My editor did exactly what Samantha asked of Michael: asked me why, over and over again. Why I am I telling this story? Why should anyone else care? Why should they read past the first paragraph? Why is this sidebar here?
I always thought editors as being like the New Yorker's Comma Queen, focused on sharpening syntax. But while that is certainly part of their purview, they are masters at crafting compelling stories and tailoring the facts of the matter to the intended audience.
I mean I've got plenty to talk about but I can't get consistent. For now I'll stick to shitposting on HN I guess.
What I DID do was to write things down. Any time I discovered a new thing (risk managment, recovery-oriented computing, various consulting tips/tricks/and so on) I wrote down what I wanted to remember. But I wrote that down on my web site, in HTML. Sometimes when I procrastinate I look to improve the layout, language or content.
There's not a huge amount of content there (maybe 20 posts?), but it seems to interest others so that's ok I guess. I'm happy with my blogging-but-not-blogging thing. It scratches the itch without consuming me, my time, and I don't need an editor.
That said there's a lot of other stuff on there that floats my boat, so there's that work/play variety which floats my boat.
It was a useful resource for a few years, but it never really took off and I had the pain of dealing with spam and user-support. So now the site is read-only archive-only, and offline.
But it was a good experience. Forcing myself to document things "nicely" really helped make sure I learned things and didn't need to refer back to my own notes in the future.
"Who is entitled to write his memoirs? Everyone. Because no one is required to read them."
As to other comments about "having something to say," I'd just observe that many of the earliest blogs and proto-blogs (think Jerry Pournelle's Chaos Manner column in Byte) were basically just journals. Not everything has to be great thought.
I still work with Samantha about once per year for a tune-up. Coincidentally, she edited the article I'm planning to publish later this week.
Trivia: I submitted this article to HN when I originally wrote it, but I was still pretty new to this community and didn't realize how clickbaity the original title came across. I changed the title a year later and resubmitted, but it didn't get any traction then either, so I figured it wasn't up HN's alley. I just changed the title this weekend because I realized it was doing well in search queries for the term "blog editor," and I wanted to make it obvious that the post explained how to repeat my process, so I guess the new title made a difference.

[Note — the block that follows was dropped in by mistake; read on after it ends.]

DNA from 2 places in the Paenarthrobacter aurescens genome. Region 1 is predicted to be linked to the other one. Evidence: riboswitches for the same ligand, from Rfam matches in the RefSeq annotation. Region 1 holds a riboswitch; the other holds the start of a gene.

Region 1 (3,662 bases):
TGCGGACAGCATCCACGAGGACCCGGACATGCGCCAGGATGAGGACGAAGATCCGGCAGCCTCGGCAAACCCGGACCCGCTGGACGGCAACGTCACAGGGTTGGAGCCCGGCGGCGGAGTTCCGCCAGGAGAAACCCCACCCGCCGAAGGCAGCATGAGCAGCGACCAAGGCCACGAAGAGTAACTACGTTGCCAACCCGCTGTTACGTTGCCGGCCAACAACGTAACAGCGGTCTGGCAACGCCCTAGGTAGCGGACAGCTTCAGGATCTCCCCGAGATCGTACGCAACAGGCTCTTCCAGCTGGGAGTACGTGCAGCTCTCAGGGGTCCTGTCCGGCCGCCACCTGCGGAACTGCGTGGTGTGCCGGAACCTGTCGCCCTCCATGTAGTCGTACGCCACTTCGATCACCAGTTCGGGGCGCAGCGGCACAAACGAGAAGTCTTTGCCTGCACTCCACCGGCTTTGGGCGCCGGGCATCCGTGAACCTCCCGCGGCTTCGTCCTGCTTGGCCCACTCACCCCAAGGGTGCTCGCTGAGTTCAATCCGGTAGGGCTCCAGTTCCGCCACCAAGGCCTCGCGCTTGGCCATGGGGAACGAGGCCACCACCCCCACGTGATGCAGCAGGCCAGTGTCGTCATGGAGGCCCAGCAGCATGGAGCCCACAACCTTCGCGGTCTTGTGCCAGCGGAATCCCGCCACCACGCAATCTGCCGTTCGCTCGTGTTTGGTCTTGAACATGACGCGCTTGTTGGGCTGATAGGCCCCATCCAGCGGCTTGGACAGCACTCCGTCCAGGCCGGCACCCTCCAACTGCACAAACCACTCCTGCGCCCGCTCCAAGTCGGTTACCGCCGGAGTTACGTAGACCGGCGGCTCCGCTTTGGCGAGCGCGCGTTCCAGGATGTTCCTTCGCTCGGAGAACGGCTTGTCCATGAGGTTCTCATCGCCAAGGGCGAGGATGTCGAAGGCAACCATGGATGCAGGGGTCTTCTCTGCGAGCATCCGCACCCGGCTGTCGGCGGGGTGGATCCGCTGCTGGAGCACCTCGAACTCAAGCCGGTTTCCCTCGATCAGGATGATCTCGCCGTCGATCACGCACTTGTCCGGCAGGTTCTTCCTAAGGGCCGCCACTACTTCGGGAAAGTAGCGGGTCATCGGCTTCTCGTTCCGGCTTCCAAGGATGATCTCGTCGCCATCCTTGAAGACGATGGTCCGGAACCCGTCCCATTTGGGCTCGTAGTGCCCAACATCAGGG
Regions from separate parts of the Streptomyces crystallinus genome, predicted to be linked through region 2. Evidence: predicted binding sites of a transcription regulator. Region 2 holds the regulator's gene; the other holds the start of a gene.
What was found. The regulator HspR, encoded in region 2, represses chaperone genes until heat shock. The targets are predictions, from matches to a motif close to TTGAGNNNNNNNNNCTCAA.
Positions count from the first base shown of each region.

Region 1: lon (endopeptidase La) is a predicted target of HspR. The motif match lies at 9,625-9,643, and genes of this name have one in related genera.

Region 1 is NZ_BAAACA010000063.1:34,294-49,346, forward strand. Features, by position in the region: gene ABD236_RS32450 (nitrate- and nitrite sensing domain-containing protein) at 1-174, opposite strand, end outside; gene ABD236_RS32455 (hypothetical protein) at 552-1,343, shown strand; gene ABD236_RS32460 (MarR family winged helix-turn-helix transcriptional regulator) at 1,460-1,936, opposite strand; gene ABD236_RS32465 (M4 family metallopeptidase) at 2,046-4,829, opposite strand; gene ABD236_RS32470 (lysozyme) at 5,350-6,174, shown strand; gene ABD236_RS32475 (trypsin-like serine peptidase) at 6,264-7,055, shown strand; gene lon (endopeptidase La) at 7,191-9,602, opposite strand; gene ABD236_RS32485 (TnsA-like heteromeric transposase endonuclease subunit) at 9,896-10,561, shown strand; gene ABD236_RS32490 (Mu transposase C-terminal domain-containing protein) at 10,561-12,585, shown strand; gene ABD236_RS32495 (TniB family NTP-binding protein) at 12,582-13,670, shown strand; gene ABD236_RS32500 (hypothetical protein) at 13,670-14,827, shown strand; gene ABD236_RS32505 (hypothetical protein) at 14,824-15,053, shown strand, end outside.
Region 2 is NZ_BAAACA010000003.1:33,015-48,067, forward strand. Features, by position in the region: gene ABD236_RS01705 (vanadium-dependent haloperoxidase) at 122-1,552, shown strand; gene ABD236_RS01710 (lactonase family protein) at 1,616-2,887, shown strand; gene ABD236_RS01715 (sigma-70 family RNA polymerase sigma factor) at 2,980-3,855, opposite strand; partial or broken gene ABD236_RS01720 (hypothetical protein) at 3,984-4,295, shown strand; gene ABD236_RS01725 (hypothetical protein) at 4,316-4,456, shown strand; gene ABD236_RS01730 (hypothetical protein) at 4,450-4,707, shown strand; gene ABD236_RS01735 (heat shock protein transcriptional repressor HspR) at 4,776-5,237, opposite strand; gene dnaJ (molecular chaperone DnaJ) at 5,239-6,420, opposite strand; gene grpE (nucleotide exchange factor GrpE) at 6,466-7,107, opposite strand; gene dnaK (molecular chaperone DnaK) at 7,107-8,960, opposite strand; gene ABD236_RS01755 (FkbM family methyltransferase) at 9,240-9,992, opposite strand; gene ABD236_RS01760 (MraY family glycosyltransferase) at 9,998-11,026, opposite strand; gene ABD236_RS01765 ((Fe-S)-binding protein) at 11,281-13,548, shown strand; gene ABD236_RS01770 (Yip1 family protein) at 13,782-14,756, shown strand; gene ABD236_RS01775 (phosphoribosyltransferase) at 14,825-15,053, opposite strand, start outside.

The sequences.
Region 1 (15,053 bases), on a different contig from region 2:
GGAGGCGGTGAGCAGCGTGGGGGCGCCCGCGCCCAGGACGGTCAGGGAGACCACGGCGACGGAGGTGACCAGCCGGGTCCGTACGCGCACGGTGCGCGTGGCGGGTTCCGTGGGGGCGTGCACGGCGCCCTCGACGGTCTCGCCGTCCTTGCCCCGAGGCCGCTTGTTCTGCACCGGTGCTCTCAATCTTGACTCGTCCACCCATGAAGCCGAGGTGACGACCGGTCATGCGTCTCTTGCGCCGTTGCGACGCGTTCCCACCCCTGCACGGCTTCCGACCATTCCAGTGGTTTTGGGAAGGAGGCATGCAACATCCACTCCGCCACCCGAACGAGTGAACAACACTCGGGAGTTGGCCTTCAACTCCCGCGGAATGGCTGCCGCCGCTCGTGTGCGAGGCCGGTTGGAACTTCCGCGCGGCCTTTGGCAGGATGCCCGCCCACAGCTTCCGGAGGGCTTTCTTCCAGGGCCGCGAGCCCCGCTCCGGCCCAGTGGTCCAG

How many hours does Samantha work for you on a monthly basis, and how often do you publish?
I work with Samantha on about one article per year, and it takes her 1-2 hours to edit it. She offers different levels of rigor depending on what the client wants. I'm generally interested in high-level feedback and anti-patterns in my writing that she can warn me about.
danluu also hired an editor and says something similar aboout feedback, per this https://danluu.com/p95-skill/
I mean I've casually played some CoD Mobile, it's crappy but I enjoy it well enough. Did some ranked games, and within just ten or so matches the blurb came up saying I "beat" 70% of the players. I'm fairly sure that just means there's a very long tail of players who haven't played as much. I'm sure I could get top 10 or even 1% if I just play more often, moreso than if I get good at the game (because I like to think I'm very middle of the road, and / or that other players are bad because they're 8 years old).
The hint is your words "have to improve". Simply grinding doesn't mean you'll automatically improve, or improve fast enough to ever reach the top. You need something more.
When you are playing games at very high volumes then you also tend to improve rapidly, since even in the 95th-99th percentiles there are usually dumb mistakes that cost you the game.
hn thread: https://news.ycombinator.com/item?id=25219924
in particular, would be interesting to match with bloggers who have similar release cadence and have had similar success
the goal would be to vet ideas and then do a review pass
A related writing hack for mac OS users, is to use the built-in text-to-speech tools Accessibility > Speech and make the computer read your drafts to you.
See info for how to setup a keyboard shortcut here:
TTS doesn't interpret pacing and anticipate the way a thoughtful human reader would read text aloud. Which defeats much of the purpose of reading your own text aloud. But TTS should help you find grammar mistakes, typos and missing words.
Else, you can (I guess?) copy / paste it into Google Translate as well.
I'm not sure about what offline alternatives exist.
If you have the budget, she'll build up a style guide with you that is tuned to your little specific preferences. Mostly little Canadianisms, decisions on when to hyphenate, or points about tone.
It was an absolute dream to work with her.